The study analyzed 33 brands of packaged mineral water and 33 brands of bottled water, both domestic and imported, sold locally. Their findings revealed that roughly 40 percent of packaged mineral water and 20 percent of bottled water exceeded the government allotment of microorganisms. These included Taisun Pure Water, Volvic Natural Mineral Water, and Young Energy Source (Y.E.S.) Mineral Water, three of the top-selling brands in Taiwan, according to the International Bottled Water Association (IBWA).
The [italic] Consumer Reports article states that as long as the microorganisms do not include harmful bacteria, exceeding the government standard in quantity will not hurt consumers' health. However, a higher incidence of microorganisms does carry a higher probability of containing harmful bacteria, the study states. The report did not find any occurrence of such harmful, or pathogenic, bacteria as E. coli, Coliform, Fecal Streptococcus aureus, in quantities exceeding government standards.
Other problems found in bottled water usually occur during the bottling process. "We get complaints about things floating in the water," says Wang of the CPC. "But there's never actually been a case of sickness." Insects can crawl into the bottles before they are filled, or more commonly, mold forms in the bottle because a faulty seal on the cap allowed air to get in. "We test only for pathogenic problems," says the Chen of the Department of Health, "if the water contains mold, it is an aesthetic problem, not a safety problem."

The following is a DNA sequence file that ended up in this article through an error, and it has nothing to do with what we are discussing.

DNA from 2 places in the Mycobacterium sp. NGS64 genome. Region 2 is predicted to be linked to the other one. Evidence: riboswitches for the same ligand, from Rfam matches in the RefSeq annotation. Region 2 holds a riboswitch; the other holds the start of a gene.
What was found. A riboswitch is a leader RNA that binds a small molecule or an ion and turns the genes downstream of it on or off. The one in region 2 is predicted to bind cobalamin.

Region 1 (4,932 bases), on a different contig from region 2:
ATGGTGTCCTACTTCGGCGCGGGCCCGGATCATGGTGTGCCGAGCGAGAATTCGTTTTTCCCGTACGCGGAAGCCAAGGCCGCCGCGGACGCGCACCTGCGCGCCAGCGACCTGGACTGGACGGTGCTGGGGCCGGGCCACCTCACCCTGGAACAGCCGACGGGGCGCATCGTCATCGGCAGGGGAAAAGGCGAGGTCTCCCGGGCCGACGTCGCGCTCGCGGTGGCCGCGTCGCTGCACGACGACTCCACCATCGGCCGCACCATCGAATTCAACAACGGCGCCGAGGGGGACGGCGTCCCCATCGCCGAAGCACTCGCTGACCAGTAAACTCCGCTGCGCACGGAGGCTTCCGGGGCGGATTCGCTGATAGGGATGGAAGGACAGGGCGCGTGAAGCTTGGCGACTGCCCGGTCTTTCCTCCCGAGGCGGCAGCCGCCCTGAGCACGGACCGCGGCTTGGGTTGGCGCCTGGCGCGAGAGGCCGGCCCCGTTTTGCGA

Dollars and Scents
Many of locally sold bottled waters are actually bottled tap water, and the label is required to state so in compliance with the CNS. Most consumers assume there is a vast difference between the water from their kitchen tap and the bottles at Family Mart. But, if the water in the bottle comes from a tap water source, then the two share the same fundamental properties.
That is not to say that drinking tap and bottled tap are the same thing. "According to the water company, tap water is drinkable, but water tanks in the home may not be cleaned annually, and the distribution system may be old," says Chen. That is why the DOH suggests boiling your home tap water before you drink it. Most Taiwan residents now do anyway, out of habit.
Tap water for bottling is taken from the source, treated with heat or filtration to remove pathogenic organisms and any unfavorable smells. Then, it is bottled, sealed, and transported to store shelves, but not before picking up a hefty price tag. Savvy - and thrifty - consumers may ask, why pay for bottled tap water? "It is convenient," says Chen. "Taiwan people drink bottled water only to resolve their thirst, not to enjoy a special taste." Chen explains that waters have different tastes in accordance with their mineral content. For example, you may notice French mineral waters have a distinct taste, but also carry a much higher price. "Most [Taiwan bottled waters] don't have the mineral taste," he says.